Dialogue  January-March, 2010, Volume 11 No. 3

Problems of Women Writers

Rachna Joshi

To begin on a personal note, as a woman writer (poet) I found that working at a full-time job, caught up in the struggle for survival and living in make do arrangements at a working women’s hostel, I was slowly getting bogged down by the sheer futility of life. I longed to get away, to have a real life. And then like baptismal waters, a review of my book of poems brought poetry back into my life and I was ready to set out on my voyage of discovery.

A meeting with a woman writer made me confront the past and come to terms with the break in my life. Having had to start all over again after a traumatic separation, I deliberately avoided writing about the unhappy parts of my life. Then one day, someone introduced me to Judith Kroll who showed me some of her poems dealing with divorce and I was suddenly able to confront the grief, the emotions I had hidden for so many years. I quote a few lines from her poem Divorce, etc.

‘And upstairs near the window where sunlight gilds a child’s collection of shells

Perfection of spirals

Elated forms

Whoever wonders what their lives like, the lives of such creatures that lived inside such beauty ?’

In this sensitive description of the empty children’s rooms, the pain of separation is brought out. After this, I was able to start writing again with the same vigour and enthusiasm I had had when I was a student.

Living abroad is slightly insulated from the flux of life around one. There is more time to think and to write. In India, one is caught up in so many criss-crossing streams, so that sometimes poetry takes a back seat. Yet, intimately felt experiences and events, even traumas and heartbreaks form vital ingredients in the crucible of poetry. And these are an enriching part of life in one’s country.

If one has to list the problems of women writers, the list is endless. To begin with, the paucity of jobs for creative writers in most Indian universities. Most fledgling creative writers have to go into soul-deadening jobs like advertising, public relations and journalism, etc. This is compounded by the inflexibility of jobs. And of course, there is the omnipresent office politics, the constant rat-race. Moreover, there is a lack of grants for creative writers as opposed to developed countries where both publishers and arts organizations support writers by giving money. Finally, there is the politics of writer’s patronage groups, viz. poetry of the back-slapping variety, proper circuits where you get noticed.

For the single woman writer as opposed to the single male writer, there is the problem of too many pointing fingers. Disconcerted parents, family pressure. As Viginia Woolf said that a woman writer needs a ‘room of her own’ to survive. Recently, critics Susan Gilbert and Gubar have written of the Victorian woman writer as the ‘madwoman in the attic’. Jane Austen used to write on scraps of paper to hide her writing from the family. Elizabeth Barett was resued from an autocratic father by Robert Browning. The Bronte sisters published their novels under the pseudonyms Acton, Ellis and Currer Bell. Sylvia Plath was haunted by her troubled relationship with her father.

Coming from a patriarchal culture, writing is always an act of personal faith, an assertion of individuality for the woman writer. And this always raises hackles, because the artist is perceived as subverting social conventions.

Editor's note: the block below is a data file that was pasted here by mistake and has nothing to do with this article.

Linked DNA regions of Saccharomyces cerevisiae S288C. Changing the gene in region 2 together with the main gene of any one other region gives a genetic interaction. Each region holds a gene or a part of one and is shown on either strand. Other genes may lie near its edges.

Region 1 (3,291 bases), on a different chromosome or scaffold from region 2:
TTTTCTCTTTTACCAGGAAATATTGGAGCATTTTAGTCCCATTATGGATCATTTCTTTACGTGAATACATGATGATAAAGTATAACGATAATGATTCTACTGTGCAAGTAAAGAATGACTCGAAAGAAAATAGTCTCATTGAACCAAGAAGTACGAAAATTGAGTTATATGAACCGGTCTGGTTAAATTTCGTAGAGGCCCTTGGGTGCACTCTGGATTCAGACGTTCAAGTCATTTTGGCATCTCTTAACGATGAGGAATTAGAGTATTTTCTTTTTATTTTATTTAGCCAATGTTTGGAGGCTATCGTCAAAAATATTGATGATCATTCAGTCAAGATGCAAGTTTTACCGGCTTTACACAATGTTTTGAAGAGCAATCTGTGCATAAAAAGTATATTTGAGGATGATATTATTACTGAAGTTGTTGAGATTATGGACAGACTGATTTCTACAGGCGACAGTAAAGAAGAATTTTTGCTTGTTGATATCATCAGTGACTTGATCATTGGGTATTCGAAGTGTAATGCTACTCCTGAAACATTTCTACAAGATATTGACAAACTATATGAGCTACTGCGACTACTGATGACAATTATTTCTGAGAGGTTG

Many women poets I have known have complained about these problems. My friend, Sagari Chhabra, in her book The Professional Woman’s Dreams talks about how she feels discriminated, isolated –

But I am no new woman

In this brave new world

Only a human, craving, seeking

Begging on bended knees

Tapping on panes

Going quite insane for love

The inner revolution.

The Canadian poet, Susan Musgrave, talked of having a very traditional father who felt that women were supposed to spend all their time ‘carving the roast,’ as it were. Kath Anderson, my friend, who had to give up active creative writing to bring up her two daughters mentioned in her letter to me: ‘All those years have been incredibly intense and inward and breathless like one long underwater swim in a deep blue sea.’ Other similar experiences, though not unpleasant, may also be impediments to creativity These may include all aspects of raising and caring for the family, which may leave little time for personal writing.

 Avenues for publication for women writers have received a boost by the establishment of women’s presses. Women leaders have helped women writers in publishing their books. One is caught between the ‘feminist’ and feminine’ groups. People can’t accept you as an artiste—either you have to frequent the beauty parlours and boutiques or join the group who changes ‘mankind’ to ‘humankind’ because it displays gender bias.

Then there is the media revolution which has consigned books to the back shelf. ‘Who reads poetry anymore? We watch MTV.’ The list of obstacles is endless.

All these outer impediments to creativity exist and influence a writer’s oeuvre but still art is created under very adverse circumstances—poetry in a garret, novel after personal disaster. There is something indestructible about the urge of the muses, the voice of Saraswati—it is heard with the still heart, senses turned within—like the water diviner intent upon his work—painstaking, slowly and after a long desperation the Y stick jumps—as the sources well up.

There is still a lot of place for poetry in people’s lives which are so devoid of beauty and wonder. Creativity is almost spiritual, it springs from within as in Adi Shankara’s Nirvana Shataka

‘I am not my eyes, ears, touch or smell

Neither sky nor earth nor fire nor water…

I am the consciousness of the Supreme Bliss Within.’

Dialogue (A quarterly journal of Astha Bharati)

                                               Astha Bharati